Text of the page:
In this blog post, I want to talk about technology and how it affects productivity. Technology is one of the important leverages that can dramatically increase your productivity.
But the problem is, it can also kill it. Technology is nothing but a tool. Like a hammer, for example. With a hammer, you can hammer a nail or nastily hit your fingers.
It depends on how good you are at managing the hammer. It’s same with all contemporary electronics, apps and devices.
If you manage the tech, your productivity level increases. If the tech manages you, your productivity decreases.
The best way to explain technology as leverage is to look at very practical examples of how you can use technology to increase or decrease your productivity.
Technology as a productivity killer
Let’s start with a few examples of how technology can kill your productivity:
As we all do, you probably love your laptop, tablet, phone, maybe even your smart watch and smart TV. But then you let all these lovely devices constantly ring, send you notifications and distract you from doing real work or forging deep connections with people. That’s how your productivity suffers.
Second case. With one click you have access to all the accumulated human knowledge. Yes, I have the internet in mind. But then you rather use all of your lovely devices to browse funny cat photos. That’s how technology is killing your productivity.
Next case. You have a slow computer, full of malware, unorganized folders, and it takes you a decade to find the right file to work on. Not good.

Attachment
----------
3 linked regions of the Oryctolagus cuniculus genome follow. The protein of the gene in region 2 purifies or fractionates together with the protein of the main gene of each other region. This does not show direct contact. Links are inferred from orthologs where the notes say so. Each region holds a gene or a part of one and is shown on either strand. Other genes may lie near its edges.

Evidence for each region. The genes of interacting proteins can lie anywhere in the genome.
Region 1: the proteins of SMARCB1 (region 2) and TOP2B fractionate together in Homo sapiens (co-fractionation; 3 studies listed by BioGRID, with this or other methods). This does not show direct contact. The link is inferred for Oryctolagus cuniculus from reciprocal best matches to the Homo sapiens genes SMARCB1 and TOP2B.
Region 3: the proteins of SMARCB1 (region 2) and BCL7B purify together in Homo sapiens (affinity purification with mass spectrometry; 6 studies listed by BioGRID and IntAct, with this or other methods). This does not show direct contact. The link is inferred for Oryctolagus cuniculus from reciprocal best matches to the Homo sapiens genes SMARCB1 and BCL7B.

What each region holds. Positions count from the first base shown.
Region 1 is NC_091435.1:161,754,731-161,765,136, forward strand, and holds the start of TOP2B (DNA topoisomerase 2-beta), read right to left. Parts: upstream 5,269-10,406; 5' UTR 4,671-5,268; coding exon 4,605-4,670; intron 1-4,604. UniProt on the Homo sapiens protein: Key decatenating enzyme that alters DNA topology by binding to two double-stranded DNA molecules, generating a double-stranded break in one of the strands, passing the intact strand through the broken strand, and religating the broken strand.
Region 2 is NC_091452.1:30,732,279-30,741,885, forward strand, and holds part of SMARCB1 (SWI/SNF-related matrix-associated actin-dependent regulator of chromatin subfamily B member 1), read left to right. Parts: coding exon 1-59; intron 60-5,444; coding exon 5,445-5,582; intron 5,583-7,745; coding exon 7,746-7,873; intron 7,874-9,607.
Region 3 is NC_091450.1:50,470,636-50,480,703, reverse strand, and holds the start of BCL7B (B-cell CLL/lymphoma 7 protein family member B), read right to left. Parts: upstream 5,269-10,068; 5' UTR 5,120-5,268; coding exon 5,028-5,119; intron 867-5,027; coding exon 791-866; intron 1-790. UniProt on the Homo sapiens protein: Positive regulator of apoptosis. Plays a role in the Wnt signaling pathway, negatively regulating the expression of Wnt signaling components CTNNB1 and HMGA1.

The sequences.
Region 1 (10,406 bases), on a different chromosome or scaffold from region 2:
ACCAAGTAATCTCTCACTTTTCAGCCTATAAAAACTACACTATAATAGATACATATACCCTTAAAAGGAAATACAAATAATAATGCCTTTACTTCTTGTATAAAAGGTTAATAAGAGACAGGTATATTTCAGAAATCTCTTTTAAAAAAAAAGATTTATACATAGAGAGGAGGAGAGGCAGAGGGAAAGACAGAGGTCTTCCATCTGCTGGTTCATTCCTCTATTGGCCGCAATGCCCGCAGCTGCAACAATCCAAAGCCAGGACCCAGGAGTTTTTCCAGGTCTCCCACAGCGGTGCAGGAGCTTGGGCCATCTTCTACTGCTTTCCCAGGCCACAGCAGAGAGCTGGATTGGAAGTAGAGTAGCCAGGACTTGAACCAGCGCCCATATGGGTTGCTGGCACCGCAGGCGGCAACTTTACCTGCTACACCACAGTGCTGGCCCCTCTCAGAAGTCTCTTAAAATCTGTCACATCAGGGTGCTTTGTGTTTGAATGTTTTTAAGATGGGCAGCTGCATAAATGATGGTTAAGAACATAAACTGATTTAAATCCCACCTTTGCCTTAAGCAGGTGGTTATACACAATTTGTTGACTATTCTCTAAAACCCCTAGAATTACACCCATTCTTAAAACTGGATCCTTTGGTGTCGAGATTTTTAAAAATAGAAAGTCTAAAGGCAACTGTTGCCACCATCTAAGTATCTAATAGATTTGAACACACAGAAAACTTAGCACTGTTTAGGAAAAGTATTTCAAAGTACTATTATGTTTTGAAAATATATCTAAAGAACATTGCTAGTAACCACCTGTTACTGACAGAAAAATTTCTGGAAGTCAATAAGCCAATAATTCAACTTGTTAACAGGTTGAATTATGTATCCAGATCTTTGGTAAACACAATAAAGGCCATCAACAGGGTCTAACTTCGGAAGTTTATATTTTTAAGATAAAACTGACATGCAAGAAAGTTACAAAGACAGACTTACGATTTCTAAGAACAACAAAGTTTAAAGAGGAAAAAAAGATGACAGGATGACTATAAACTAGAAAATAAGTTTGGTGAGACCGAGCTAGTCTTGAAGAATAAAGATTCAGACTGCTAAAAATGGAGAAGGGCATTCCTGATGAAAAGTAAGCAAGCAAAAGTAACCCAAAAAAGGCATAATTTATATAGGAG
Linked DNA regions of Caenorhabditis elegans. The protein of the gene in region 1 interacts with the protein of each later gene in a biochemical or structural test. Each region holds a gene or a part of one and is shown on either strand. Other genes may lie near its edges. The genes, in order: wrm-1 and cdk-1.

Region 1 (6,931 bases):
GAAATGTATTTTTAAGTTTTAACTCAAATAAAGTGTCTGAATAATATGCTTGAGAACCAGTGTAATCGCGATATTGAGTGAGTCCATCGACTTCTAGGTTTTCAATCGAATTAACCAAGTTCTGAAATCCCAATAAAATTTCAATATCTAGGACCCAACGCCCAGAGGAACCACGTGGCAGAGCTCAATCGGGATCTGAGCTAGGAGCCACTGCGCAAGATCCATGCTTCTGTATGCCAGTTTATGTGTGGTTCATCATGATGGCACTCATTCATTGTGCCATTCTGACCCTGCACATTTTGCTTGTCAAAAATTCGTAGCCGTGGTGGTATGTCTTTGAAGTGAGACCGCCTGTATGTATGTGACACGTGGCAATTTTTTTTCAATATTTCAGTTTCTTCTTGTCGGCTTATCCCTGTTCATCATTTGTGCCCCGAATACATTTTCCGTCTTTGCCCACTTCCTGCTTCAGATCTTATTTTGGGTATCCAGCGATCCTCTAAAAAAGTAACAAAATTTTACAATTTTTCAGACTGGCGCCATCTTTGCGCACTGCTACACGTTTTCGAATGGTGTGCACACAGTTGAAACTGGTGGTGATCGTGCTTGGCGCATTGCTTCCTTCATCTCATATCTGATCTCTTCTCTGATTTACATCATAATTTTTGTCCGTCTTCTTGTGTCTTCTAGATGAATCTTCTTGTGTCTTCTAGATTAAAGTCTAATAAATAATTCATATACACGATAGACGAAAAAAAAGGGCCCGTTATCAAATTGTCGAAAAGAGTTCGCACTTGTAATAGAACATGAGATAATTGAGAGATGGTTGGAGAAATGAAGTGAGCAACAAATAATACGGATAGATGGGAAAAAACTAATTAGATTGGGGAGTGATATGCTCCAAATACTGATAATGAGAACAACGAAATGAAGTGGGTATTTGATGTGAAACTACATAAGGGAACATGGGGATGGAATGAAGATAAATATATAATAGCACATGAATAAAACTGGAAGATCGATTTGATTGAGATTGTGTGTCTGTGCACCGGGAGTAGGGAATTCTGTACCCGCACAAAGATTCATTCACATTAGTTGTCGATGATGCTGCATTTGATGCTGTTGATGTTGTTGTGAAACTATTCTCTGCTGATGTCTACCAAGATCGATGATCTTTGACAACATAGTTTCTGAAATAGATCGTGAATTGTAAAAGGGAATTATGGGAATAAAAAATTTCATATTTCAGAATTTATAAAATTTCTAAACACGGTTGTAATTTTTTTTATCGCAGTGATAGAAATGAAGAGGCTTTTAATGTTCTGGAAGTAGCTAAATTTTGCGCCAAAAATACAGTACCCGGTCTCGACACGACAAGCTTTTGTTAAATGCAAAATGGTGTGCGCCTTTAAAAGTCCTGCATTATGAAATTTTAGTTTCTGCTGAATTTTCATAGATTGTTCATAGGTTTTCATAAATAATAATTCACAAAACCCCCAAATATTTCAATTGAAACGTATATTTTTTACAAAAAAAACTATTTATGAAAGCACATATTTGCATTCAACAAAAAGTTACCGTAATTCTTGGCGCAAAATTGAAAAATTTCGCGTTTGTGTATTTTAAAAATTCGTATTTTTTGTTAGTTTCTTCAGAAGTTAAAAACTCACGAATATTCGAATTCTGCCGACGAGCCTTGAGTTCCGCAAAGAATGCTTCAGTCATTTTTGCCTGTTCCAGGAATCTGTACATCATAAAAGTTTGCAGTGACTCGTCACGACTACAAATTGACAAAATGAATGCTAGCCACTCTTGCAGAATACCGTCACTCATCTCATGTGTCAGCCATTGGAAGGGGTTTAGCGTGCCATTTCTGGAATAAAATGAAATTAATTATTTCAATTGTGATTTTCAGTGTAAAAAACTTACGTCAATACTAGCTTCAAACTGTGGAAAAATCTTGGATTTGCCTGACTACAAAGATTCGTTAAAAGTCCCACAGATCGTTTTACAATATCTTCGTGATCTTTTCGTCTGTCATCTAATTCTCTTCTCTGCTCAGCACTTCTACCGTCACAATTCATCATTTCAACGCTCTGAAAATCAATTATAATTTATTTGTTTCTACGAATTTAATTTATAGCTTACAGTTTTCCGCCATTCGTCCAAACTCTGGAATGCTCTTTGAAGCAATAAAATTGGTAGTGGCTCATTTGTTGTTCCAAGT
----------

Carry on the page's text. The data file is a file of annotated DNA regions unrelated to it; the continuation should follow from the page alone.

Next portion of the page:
And the last case. You’re spending time with the person you love, they’re explaining something important to you, but you are constantly checking social networks on your phone, afraid you’ll miss out on something.
It might not seem so, but the other person is definitely feeling rejected and ignored. That’s how technology is killing your productivity.
I think you get the main idea.
Technology as a productivity enhancer
Now let’s look at scenarios, in which using tech leads to improvements in productivity:
You decide to listen to audio books during your commute. Your car becomes a University on wheels. You drive and learn. You just became more productive.
You delete all social networks from your phone and install reading apps and apps to watch different online courses. You turn your mobile phone into an educational device. You just became more productive.
You learn new software that enables you to do your work faster or deliver even more value to your customers. You maybe learn to code, design or shoot videos. With every new skill you acquire, your productivity skyrockets and so do your chances of success.
Instead of stalking people on social networks, you spend a limited amount of time on them, for connecting with people all over the globe that you can’t meet in person.
But when you’re spending time with someone you deeply care about, you make sure the phone is not interrupting you. Congratulations, the quality of your relationships will skyrocket and so will your productivity.
You are the master of your life, not the devices you own
Now you have an important choice to make. Will you be the one managing technology, or will you let technology manage you? Will technology work for you, or will you work for technology? Don’t be a slave to technology, make sure you’re on the right side of the equation.
It’s not hard to do that. Have regular time away from technology, delete all the unnecessary apps, don’t use technology for mental masturbation, avoid multitasking, and make sure technology is not distracting you when you spend time with people or do deep work.
On the other hand, learn to master search engines, different software solutions and applications that are important in your industry, and definitely use quality apps to manage your time, to‑do lists, and so on.
Just make sure technology is working in your favor. That’s it.